Recently, though CIM recognized a need for more instructional, rehearsal, and residential space.  No less than six plans were formulated to build a new structure without demolishing the Annex, all of them on display on the Cleveland Landmarks Commission's Agenda section (September 27, 2018 Agenda) of the Planning Department's website [].  But, despite the feasibility of these six options, the option that has been chosen is a seventh option which does not include the historic house.  As has become the standard operating procedure as of late, the Cleveland De-landmarking Commission has wholeheartedly approved this option, once again sending out the message to the city at large that historic buildings are no longer welcome in today's Cleveland.

Note:  Most likely for "token" purposes, in hope of fooling especially naive members of the general public, an item pertaining to the feasibility of MOVING the house was also included in the fore-mentioned Agenda.  It concludes that moving it will be infeasible, due to the narrowness of the street the house faces versus the shortest dimension of the house, and other related problems.  Another bolstering claim is that there is no place to move it (they certainly never even looked for one). This is utterly absurd.  There is an area only yards away, on the same CIM property, that is only grass and is much larger than the house, and to which there are absolutely no physical obstacles.  This new location would be ideal.  It would put it much closer to the main building -- so close that a short connecting wing could be constructed so that outdoor travel would no longer be necessary between the two structures.

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Thursday, March 29, 2018


As the African American community in Cleveland, Ohio, grew substantially after World War I ended, there was a need to find new places to worship in the neighborhoods that were new to this community.  In 1923, East Mt. Zion Baptist acquired what had been Cedar Avenue Baptist, at 10302 Cedar.  This structure was built in 1892 for that latter congregation, according to plans provided by notable church architect Sidney Badgley, of Cleveland.  East Mt. Zion Baptist worshiped here for the next thiry-three years, and in 1955 they acquired the former Euclid Avenue Christian Church on Euclid at East 100th (where they remain today).  In 1956, another African American congregation, Calvary Hill Baptist, moved into the Cedar Avenue building, which they outright purchased in 1963.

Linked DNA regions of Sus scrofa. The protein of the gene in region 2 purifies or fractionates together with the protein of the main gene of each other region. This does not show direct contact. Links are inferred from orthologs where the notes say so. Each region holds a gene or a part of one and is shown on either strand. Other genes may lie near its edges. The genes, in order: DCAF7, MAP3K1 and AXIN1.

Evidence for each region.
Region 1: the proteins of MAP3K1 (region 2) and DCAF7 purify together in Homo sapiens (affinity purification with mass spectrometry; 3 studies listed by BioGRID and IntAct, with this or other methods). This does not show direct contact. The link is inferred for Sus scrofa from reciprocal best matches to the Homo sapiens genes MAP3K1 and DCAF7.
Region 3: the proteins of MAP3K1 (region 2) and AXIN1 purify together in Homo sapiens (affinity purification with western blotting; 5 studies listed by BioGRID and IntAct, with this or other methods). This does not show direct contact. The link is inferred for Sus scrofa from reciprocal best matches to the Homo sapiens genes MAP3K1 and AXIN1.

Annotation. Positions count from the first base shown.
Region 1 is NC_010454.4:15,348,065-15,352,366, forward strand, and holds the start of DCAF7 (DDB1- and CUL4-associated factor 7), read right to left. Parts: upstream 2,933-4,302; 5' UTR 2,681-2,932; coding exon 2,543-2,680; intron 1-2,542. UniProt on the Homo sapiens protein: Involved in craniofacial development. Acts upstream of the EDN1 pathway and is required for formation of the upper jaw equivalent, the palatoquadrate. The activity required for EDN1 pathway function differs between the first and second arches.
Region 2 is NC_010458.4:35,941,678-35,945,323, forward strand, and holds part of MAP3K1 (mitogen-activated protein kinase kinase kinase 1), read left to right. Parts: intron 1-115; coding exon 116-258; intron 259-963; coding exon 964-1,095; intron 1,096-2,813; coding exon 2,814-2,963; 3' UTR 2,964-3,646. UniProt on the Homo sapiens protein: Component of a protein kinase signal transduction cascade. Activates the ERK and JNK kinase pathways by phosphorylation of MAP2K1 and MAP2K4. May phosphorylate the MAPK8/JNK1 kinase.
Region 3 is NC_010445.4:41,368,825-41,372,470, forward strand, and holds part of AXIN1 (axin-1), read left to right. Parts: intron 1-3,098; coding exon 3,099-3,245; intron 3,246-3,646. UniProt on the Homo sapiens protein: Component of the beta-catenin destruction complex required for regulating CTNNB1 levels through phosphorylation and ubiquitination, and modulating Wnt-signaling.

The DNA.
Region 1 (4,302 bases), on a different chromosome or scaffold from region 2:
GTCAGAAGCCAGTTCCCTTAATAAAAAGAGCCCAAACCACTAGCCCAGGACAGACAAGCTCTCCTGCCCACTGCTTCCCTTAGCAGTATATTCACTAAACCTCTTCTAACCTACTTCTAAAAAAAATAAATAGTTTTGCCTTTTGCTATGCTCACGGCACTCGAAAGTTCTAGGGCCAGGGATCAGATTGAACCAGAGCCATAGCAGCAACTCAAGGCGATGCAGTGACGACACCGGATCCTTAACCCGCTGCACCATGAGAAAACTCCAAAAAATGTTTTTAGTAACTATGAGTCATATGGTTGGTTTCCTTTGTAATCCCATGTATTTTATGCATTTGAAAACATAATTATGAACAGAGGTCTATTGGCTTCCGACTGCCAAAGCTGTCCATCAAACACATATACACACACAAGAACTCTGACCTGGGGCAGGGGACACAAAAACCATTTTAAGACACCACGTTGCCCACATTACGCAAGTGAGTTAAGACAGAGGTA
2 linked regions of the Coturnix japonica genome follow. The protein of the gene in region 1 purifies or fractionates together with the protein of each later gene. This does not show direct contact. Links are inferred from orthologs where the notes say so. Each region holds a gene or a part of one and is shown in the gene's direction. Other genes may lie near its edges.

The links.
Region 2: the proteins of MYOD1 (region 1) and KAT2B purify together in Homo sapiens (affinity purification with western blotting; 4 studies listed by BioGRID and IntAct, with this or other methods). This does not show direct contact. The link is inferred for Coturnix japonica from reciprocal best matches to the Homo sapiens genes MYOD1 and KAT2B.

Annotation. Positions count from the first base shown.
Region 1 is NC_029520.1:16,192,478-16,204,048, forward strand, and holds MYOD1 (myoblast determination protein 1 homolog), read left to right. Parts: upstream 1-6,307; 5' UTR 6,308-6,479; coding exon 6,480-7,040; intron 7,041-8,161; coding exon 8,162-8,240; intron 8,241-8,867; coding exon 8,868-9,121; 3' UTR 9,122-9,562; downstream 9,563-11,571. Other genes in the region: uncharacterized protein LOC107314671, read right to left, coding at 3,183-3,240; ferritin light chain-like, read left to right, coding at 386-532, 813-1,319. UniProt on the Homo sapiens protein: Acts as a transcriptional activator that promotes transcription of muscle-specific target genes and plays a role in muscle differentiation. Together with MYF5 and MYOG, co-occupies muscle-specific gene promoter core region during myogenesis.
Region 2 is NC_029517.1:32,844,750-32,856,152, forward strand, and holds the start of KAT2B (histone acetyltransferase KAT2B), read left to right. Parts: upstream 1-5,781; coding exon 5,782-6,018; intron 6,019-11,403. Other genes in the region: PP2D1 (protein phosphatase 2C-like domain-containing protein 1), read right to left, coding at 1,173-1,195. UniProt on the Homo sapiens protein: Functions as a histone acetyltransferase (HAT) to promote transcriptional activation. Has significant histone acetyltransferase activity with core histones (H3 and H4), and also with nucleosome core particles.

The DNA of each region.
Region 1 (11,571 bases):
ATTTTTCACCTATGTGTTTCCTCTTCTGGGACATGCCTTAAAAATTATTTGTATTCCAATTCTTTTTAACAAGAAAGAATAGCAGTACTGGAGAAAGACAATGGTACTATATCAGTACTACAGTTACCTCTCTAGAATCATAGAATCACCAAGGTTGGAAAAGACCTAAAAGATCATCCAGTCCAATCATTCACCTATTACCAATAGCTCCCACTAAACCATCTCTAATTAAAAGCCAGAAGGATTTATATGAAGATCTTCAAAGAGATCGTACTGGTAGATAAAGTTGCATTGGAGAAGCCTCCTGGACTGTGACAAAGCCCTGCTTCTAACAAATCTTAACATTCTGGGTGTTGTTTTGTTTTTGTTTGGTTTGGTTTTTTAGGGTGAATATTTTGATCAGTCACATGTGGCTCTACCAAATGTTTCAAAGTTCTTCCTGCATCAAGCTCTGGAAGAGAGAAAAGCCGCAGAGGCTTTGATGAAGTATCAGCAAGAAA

Image: CALL & POST - 1956

Fast-forwarding to the present, Calvary Hill Baptist realized that, after being here for sixty-one years, they too had a need to relocate and, luckily for them, found that the former property of Hope Lutheran on North Taylor in Cleveland Heights was for sale.  They acquired it in August of 2017.
Image: Google Maps Street View - Aug. 2017

Simultaneously, they sold the propety at 10302 Cedar.  And, of course, it was purchased by the Monster Who Ate Fairfax (some know them benignly as the Cleveland Clinic), who for the past couple decades has been greedily devouring this entire neighborhood, property by property, hurriedly destroying whatever historic buildings that happen to occupy the properties so that they can construct shiny gargantuan buildings to add to their ever-expanding mini-city within the city.  There are many in the preservation community here that believe that a strong effort has been made in recent times to preserve the heritage of the African American presence in Cleveland.  But, despite this 94-year-long example, the outcome has been anything but preservation.